Where does your phone come from? The Economist

The Economist, “Many of the elements used in smartphones are finite resources and have no functional substitutes. Rather than digging in the ground for the elements needed for new handsets it makes sense to extract them from old phones – but only about 10% of handsets are recycled now. So recycle your phone if you get a new one this year. Why? It is you might say, Elementary.”

Rare Earths in Headphones

Check out our posts on social media for an example of recycling rare earths below. The picture shows the magnets from an older pair of headphones compared with newer ones. The old ones are from over 10 years ago and have a ferrite magnet, which is big, bulky, and produces fairly bad sound. The new ones are much better. The red circle marks the NdFeB (Neodymium) magnet in the modern headphones, which weighs about 0.65 grams.

StockPulse Catalyst Clips: Geomega Resources

“We realized that there is this niche opportunity to enter a market where we are processing rare earths — not from a mining concentrate, but from industrial use and end-of-life applications…. Now, we are going to be buying it, processing it, producing rare earths and we will be the first rare earth producer in North America.” Kiril Mugerman

Music Video, PDAC 2020

Lowering the risk when scaling up — that’s my main technological risk. Everybody knows that there is always a risk in scaling-up, but doing it in small steps is a big advantage. The ISR technology has been scaled-up. This is the final iteration of the pilot plant. Proprietary technology, environmentally safe, small footprint, low CAPEX, as I said. Why environmentally safe? Because the recovery of my main reagents is +95%. I don’t have liquid effluent coming out of my plant. It’s very important because I’ll show you where I’m developing my plant. Then, iron oxide — 70% of this is magnet is iron. When they recycle those magnets in China, usually the iron goes together with their waste hydrochloric acid into the tailings facility. Basically, it’s a red mud issue. We don’t want to be dealing with red muds, especially where I am outside Montreal.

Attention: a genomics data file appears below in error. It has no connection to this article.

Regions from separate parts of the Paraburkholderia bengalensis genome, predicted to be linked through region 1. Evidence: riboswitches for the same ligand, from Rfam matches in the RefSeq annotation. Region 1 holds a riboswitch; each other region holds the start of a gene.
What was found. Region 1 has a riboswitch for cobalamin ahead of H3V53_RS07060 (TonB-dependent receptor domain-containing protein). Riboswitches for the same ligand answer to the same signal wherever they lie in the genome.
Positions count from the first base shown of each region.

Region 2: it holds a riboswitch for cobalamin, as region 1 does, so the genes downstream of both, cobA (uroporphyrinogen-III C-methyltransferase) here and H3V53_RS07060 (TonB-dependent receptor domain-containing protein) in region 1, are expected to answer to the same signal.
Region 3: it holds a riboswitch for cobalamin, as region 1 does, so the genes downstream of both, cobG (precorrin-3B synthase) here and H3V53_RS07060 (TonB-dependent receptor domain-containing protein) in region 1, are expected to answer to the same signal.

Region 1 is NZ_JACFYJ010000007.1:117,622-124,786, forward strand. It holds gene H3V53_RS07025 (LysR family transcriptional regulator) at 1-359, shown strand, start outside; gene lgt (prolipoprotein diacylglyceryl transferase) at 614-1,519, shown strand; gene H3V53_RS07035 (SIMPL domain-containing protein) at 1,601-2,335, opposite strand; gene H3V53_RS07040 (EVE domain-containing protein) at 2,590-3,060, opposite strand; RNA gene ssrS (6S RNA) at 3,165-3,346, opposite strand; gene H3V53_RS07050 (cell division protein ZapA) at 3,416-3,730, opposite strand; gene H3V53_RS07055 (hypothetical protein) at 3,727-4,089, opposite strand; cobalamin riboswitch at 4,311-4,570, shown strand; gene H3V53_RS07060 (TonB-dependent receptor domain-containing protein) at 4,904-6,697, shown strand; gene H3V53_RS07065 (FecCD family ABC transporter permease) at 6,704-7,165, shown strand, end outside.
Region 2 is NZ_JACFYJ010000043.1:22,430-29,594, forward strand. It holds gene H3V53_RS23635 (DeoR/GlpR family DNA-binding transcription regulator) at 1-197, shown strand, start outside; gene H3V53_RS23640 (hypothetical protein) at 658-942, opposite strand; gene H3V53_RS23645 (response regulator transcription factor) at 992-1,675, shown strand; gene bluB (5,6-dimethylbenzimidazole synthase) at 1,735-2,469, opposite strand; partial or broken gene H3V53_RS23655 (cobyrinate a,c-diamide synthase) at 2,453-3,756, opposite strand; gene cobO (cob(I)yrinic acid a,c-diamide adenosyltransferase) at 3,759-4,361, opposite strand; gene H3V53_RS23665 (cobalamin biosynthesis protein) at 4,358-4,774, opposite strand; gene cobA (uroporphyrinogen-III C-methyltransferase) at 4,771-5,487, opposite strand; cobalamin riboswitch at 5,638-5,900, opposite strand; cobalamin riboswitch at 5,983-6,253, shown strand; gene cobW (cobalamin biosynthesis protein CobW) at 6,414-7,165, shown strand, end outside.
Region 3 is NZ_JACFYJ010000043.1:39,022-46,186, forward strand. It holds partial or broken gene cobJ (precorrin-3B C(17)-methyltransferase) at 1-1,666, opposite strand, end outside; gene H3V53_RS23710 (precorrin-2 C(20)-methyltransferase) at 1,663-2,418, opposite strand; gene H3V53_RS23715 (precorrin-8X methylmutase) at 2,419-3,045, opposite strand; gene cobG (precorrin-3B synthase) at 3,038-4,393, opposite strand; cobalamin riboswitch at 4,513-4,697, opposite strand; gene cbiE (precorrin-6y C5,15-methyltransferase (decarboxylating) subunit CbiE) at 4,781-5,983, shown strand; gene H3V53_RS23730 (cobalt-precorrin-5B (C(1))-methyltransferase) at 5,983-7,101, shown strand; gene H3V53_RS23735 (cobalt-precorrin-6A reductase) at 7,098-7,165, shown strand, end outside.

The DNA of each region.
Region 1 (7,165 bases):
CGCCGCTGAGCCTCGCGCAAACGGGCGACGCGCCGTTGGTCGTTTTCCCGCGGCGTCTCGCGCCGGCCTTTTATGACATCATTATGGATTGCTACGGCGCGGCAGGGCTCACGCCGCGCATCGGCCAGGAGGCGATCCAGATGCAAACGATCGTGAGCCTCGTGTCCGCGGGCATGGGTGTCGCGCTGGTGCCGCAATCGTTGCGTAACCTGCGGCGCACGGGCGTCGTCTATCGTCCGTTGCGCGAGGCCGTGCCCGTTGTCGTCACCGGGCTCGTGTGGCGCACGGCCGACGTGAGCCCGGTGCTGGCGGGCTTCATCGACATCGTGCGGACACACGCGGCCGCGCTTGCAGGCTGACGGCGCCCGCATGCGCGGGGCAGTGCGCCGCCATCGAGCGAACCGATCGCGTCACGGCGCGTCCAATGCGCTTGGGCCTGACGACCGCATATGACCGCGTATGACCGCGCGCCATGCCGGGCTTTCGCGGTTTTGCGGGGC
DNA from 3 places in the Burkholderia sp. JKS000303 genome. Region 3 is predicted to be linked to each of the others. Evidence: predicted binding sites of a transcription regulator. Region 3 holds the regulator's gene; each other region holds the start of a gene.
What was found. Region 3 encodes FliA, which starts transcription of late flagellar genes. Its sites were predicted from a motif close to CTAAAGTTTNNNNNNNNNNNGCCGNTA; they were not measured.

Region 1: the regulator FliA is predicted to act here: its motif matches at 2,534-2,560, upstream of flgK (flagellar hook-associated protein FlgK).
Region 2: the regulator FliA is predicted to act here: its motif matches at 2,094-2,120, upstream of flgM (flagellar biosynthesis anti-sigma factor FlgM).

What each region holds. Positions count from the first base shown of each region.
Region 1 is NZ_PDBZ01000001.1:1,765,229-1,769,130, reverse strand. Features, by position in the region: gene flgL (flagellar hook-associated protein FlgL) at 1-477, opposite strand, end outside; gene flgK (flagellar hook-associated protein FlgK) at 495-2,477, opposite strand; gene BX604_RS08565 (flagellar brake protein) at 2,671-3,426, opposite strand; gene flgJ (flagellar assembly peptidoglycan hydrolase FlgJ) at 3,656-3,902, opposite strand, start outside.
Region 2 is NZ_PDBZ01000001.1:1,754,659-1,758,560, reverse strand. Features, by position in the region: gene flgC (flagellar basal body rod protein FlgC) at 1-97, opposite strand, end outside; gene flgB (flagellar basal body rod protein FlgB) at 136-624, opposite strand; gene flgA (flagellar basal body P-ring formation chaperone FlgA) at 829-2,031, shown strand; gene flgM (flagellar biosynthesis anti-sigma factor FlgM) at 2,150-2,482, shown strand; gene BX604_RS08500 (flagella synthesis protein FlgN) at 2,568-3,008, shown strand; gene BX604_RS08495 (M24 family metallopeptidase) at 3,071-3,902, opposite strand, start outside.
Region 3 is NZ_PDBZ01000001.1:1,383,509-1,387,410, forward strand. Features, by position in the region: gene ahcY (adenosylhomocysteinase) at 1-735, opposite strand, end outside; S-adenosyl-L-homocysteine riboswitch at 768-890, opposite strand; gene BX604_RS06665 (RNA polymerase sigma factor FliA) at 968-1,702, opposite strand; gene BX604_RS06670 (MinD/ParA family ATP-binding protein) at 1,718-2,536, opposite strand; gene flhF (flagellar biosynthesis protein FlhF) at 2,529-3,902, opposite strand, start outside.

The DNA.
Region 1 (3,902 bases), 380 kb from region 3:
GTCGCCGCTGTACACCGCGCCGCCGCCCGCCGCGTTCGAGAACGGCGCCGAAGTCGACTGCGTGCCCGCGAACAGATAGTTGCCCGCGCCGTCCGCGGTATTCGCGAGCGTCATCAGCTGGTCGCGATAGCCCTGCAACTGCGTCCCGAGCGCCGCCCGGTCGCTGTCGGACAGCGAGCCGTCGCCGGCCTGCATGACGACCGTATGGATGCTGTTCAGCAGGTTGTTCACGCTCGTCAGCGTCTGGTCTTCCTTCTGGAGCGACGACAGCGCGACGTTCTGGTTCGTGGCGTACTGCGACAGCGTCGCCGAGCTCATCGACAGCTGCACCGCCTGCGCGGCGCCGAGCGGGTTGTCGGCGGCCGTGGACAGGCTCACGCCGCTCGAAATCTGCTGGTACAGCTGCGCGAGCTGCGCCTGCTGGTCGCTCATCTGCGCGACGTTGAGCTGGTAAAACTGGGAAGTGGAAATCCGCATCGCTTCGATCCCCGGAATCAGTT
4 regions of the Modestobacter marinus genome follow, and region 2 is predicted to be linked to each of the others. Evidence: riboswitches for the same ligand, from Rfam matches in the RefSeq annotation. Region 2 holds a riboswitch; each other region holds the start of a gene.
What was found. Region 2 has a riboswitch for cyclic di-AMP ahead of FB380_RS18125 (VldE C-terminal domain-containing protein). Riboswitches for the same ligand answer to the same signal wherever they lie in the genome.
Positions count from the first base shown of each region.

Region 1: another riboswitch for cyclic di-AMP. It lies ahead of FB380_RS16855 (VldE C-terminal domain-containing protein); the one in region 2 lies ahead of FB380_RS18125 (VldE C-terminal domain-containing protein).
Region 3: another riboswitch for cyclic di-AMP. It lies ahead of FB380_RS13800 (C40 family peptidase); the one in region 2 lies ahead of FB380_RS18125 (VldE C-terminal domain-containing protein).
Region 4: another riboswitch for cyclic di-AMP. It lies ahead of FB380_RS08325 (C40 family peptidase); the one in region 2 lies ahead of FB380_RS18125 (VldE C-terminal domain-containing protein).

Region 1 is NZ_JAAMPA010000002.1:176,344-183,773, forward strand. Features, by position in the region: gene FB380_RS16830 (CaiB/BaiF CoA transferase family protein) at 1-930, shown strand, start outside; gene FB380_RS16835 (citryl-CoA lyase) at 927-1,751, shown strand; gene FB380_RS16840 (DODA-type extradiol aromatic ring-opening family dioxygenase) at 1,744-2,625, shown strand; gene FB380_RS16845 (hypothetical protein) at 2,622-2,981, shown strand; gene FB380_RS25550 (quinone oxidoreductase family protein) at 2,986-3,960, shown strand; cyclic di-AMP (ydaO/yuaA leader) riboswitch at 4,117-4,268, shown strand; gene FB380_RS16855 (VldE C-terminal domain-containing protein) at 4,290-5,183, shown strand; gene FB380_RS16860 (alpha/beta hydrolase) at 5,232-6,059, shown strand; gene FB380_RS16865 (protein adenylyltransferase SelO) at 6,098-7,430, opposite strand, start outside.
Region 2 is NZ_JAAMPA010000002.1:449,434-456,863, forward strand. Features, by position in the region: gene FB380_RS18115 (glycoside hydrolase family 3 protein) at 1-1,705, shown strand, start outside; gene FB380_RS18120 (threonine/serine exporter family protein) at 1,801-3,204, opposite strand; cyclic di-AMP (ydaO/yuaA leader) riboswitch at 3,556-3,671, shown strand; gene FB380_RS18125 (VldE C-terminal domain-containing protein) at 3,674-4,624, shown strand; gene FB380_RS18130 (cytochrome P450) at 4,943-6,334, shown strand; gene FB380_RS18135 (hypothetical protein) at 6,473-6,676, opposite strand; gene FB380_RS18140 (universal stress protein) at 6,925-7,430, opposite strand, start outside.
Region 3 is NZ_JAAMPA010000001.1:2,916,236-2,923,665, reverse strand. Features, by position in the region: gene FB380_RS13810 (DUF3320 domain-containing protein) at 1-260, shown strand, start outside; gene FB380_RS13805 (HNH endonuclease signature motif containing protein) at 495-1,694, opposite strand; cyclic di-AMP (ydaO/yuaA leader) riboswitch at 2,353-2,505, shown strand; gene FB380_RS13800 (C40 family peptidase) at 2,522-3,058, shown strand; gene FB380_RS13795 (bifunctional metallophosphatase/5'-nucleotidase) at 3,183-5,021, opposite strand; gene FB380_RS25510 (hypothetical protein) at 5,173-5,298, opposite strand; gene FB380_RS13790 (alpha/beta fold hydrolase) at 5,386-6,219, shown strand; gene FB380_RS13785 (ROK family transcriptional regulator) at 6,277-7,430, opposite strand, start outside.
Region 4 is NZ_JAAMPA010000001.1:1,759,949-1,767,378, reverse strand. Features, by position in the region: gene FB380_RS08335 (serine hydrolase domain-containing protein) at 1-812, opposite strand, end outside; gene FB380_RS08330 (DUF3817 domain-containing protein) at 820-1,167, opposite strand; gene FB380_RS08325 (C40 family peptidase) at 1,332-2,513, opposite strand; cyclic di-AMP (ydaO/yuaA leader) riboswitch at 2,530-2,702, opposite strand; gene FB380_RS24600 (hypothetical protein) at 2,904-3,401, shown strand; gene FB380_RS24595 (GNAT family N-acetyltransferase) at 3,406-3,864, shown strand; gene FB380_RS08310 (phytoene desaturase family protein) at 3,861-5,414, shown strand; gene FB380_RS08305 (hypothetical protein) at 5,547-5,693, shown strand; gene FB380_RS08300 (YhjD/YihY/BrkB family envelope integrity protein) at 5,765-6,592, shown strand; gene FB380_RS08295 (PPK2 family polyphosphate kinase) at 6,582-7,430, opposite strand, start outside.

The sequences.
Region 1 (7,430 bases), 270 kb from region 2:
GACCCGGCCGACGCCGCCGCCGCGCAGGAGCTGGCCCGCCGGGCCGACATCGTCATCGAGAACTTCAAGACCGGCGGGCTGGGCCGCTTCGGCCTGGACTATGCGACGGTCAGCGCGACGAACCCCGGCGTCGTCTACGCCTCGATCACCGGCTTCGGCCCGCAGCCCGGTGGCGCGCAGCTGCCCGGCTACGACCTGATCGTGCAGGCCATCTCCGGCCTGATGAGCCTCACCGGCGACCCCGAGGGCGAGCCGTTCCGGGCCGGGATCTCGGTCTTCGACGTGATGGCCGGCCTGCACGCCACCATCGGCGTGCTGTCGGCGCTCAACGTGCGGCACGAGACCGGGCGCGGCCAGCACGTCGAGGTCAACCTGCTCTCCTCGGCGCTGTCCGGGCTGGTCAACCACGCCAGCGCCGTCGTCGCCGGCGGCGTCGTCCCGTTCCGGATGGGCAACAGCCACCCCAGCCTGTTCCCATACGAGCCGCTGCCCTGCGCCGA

The permanent magnet market — it was 160 thousand tonnes in 2018. Today, it’s closer towards two hundred thousand tonnes. That market is growing. Every single magnet that has to be made produces 15-30% waste by weight. That’s a lot of magnet to be recycled. We are starting with the first plant of approximately $10M ten million dollars in sales and growing to full capacity within the plant, then probably looking to add a second plant as soon as possible close to magnet manufacturers. Most of them are in Asia, but you’re seeing more and more interest of some of those manufacturers to come to Europe and North America. That magnet sector today is generating $1.2 billion dollars annually. It’s expected to grow to $1.8 billion dollars. That’s a lot of money and it’s a sector that we want to take a big chunk out of. We think we can generate a lot of revenues and that’s why we think it’s a very good opportunity to invest in GEOMEGA today.

“Tokyo aims to reduce China dependency to 50% or less” Nikkei

“Japan will conduct the financing through a government-owned resource investment company: the Japan Oil, Gas and Metals National Corp., or Jogmec. Legislation will be revised to allow it to take stakes in rare-earths smelting projects. Processing facilities, which have a large environmental impact, are now primarily concentrated in China. And Beijing has employed its dominance in rare earths to exert pressure before. In 2010, it quietly cut exports to Japan amid a dust-up over a territorial issue. Jogmec will also take steps to ensure Japan’s stable access to cobalt, a mineral used in lithium-ion batteries, to counter Chinese enterprises securing rights in Congo. The resource company could spend up to around 20 billion yen ($182 million) in all on both efforts.”

@GITI_SG on Twitter Describing Strengths of Geomega

Strengths of Geomega as per @GITI_SG on twitter,